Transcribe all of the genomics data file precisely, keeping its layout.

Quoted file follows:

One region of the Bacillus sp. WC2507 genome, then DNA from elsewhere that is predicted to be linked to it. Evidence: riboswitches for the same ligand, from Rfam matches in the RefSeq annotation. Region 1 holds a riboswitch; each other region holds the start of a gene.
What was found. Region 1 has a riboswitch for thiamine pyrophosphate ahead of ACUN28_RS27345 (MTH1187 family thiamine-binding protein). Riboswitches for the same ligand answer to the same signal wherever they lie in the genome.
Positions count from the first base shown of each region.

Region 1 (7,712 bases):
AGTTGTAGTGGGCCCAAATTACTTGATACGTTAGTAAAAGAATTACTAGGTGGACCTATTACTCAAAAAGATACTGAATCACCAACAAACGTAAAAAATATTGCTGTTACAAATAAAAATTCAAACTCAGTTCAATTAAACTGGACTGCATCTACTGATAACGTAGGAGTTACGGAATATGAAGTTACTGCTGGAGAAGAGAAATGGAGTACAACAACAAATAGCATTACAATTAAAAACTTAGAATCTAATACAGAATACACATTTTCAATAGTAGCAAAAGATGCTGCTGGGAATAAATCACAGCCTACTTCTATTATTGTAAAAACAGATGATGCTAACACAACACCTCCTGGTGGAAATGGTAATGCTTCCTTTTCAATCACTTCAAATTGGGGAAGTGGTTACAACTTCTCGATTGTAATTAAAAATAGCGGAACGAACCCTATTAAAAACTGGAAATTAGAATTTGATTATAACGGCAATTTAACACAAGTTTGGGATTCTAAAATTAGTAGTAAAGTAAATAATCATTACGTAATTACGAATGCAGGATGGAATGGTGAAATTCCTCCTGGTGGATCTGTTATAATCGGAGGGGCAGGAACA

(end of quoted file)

One region of the Bacillus sp. WC2507 genome, then DNA from elsewhere that is predicted to be linked to it. Evidence: riboswitches for the same ligand, from Rfam matches in the RefSeq annotation. Region 1 holds a riboswitch; each other region holds the start of a gene.
What was found. Region 1 has a riboswitch for thiamine pyrophosphate ahead of ACUN28_RS27345 (MTH1187 family thiamine-binding protein). Riboswitches for the same ligand answer to the same signal wherever they lie in the genome.
Positions count from the first base shown of each region.

Region 1 (7,712 bases):
AGTTGTAGTGGGCCCAAATTACTTGATACGTTAGTAAAAGAATTACTAGGTGGACCTATTACTCAAAAAGATACTGAATCACCAACAAACGTAAAAAATATTGCTGTTACAAATAAAAATTCAAACTCAGTTCAATTAAACTGGACTGCATCTACTGATAACGTAGGAGTTACGGAATATGAAGTTACTGCTGGAGAAGAGAAATGGAGTACAACAACAAATAGCATTACAATTAAAAACTTAGAATCTAATACAGAATACACATTTTCAATAGTAGCAAAAGATGCTGCTGGGAATAAATCACAGCCTACTTCTATTATTGTAAAAACAGATGATGCTAACACAACACCTCCTGGTGGAAATGGTAATGCTTCCTTTTCAATCACTTCAAATTGGGGAAGTGGTTACAACTTCTCGATTGTAATTAAAAATAGCGGAACGAACCCTATTAAAAACTGGAAATTAGAATTTGATTATAACGGCAATTTAACACAAGTTTGGGATTCTAAAATTAGTAGTAAAGTAAATAATCATTACGTAATTACGAATGCAGGATGGAATGGTGAAATTCCTCCTGGTGGATCTGTTATAATCGGAGGGGCAGGAACA